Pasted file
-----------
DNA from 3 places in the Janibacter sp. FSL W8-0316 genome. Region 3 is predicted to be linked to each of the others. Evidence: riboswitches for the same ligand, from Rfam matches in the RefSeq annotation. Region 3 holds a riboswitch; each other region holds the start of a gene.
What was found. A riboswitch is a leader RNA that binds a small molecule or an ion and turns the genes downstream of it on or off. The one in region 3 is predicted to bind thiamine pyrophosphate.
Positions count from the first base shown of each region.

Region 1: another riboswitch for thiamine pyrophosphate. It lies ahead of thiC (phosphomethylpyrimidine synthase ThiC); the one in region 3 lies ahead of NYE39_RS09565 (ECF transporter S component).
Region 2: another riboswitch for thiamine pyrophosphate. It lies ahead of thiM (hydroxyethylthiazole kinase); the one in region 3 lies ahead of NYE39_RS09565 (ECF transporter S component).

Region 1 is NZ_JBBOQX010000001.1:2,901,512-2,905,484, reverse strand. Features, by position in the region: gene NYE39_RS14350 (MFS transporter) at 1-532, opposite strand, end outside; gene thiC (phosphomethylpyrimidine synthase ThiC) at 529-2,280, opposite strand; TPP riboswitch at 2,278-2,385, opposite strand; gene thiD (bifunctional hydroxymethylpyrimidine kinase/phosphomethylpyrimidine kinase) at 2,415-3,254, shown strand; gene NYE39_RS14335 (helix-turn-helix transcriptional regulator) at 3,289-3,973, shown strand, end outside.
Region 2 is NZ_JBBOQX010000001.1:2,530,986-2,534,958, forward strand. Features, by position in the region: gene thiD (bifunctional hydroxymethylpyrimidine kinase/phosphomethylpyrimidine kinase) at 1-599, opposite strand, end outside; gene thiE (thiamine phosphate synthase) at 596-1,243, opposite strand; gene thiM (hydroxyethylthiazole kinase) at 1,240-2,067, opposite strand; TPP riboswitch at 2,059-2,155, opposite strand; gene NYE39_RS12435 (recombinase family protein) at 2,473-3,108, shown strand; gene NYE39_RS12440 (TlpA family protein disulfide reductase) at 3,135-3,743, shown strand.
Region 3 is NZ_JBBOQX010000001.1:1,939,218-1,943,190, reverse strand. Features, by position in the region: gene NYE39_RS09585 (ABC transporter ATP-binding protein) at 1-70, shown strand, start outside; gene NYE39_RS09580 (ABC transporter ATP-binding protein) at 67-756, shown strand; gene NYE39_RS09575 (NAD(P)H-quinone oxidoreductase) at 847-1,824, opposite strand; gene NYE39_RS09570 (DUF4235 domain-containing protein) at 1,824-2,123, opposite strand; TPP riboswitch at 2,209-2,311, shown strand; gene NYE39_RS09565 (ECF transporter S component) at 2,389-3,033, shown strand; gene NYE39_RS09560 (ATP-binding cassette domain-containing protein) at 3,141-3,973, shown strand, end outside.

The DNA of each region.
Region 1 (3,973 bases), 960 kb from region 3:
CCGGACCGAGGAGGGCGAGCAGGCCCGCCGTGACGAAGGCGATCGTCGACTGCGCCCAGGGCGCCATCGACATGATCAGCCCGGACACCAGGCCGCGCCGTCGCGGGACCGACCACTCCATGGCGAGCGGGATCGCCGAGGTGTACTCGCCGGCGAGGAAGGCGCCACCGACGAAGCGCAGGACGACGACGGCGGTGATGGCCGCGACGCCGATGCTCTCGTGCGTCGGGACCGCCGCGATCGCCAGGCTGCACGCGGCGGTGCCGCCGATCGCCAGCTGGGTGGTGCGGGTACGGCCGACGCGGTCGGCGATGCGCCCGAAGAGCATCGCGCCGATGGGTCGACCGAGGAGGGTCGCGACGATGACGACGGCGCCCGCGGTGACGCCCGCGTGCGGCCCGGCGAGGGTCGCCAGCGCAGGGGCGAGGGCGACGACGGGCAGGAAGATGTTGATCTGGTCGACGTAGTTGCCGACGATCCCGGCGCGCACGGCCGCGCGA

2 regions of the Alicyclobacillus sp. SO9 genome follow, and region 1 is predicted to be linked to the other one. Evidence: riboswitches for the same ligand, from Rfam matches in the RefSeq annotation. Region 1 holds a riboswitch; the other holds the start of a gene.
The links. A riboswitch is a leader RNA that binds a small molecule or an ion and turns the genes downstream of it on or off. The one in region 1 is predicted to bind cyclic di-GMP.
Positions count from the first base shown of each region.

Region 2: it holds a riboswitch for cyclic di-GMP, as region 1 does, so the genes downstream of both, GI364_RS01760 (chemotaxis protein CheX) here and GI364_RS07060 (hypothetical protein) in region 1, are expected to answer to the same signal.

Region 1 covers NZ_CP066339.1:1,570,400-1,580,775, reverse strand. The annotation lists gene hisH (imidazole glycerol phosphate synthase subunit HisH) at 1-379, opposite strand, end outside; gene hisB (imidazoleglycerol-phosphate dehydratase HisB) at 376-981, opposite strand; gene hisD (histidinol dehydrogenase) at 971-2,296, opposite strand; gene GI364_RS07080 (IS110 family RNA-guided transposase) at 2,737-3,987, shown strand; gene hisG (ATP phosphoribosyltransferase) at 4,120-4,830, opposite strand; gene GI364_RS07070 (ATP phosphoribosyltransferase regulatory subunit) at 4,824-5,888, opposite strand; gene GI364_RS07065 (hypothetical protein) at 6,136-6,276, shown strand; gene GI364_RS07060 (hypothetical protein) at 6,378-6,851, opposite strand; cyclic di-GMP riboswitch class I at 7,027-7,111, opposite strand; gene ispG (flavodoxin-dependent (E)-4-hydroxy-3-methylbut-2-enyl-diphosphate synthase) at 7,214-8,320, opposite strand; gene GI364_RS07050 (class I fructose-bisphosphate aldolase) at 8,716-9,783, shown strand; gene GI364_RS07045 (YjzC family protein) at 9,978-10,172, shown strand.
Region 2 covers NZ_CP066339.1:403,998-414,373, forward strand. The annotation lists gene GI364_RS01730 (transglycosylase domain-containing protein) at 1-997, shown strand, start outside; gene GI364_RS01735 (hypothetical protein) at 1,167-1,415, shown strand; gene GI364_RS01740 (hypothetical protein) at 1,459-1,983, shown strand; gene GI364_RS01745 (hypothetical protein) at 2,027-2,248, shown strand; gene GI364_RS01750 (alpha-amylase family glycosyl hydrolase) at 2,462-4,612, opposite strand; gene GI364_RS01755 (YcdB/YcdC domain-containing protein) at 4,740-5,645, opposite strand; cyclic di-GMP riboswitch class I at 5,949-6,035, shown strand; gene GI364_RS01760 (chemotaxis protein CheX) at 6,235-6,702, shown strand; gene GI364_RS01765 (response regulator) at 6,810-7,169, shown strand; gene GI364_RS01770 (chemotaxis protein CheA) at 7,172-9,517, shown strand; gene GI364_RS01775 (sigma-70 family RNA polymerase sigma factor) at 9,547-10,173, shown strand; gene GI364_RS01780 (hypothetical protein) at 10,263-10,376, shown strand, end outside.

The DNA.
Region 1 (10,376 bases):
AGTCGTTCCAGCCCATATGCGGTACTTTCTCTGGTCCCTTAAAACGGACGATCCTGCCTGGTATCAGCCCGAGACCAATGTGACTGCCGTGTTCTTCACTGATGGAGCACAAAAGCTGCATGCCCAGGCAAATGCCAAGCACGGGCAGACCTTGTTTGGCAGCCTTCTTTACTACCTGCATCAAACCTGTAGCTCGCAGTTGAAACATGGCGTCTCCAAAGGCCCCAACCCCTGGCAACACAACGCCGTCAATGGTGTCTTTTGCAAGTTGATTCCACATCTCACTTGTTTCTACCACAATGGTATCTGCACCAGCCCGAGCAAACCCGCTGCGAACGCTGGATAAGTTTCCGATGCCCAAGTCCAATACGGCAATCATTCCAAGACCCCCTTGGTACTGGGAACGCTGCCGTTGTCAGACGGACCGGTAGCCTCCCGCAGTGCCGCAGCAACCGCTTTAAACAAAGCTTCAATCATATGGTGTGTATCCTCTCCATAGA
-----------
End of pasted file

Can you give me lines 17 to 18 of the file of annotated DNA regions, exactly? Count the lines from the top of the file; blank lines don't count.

Region 2 covers NZ_CP066339.1:403,998-414,373, forward strand. The annotation lists gene GI364_RS01730 (transglycosylase domain-containing protein) at 1-997, shown strand, start outside; gene GI364_RS01735 (hypothetical protein) at 1,167-1,415, shown strand; gene GI364_RS01740 (hypothetical protein) at 1,459-1,983, shown strand; gene GI364_RS01745 (hypothetical protein) at 2,027-2,248, shown strand; gene GI364_RS01750 (alpha-amylase family glycosyl hydrolase) at 2,462-4,612, opposite strand; gene GI364_RS01755 (YcdB/YcdC domain-containing protein) at 4,740-5,645, opposite strand; cyclic di-GMP riboswitch class I at 5,949-6,035, shown strand; gene GI364_RS01760 (chemotaxis protein CheX) at 6,235-6,702, shown strand; gene GI364_RS01765 (response regulator) at 6,810-7,169, shown strand; gene GI364_RS01770 (chemotaxis protein CheA) at 7,172-9,517, shown strand; gene GI364_RS01775 (sigma-70 family RNA polymerase sigma factor) at 9,547-10,173, shown strand; gene GI364_RS01780 (hypothetical protein) at 10,263-10,376, shown strand, end outside.

The DNA.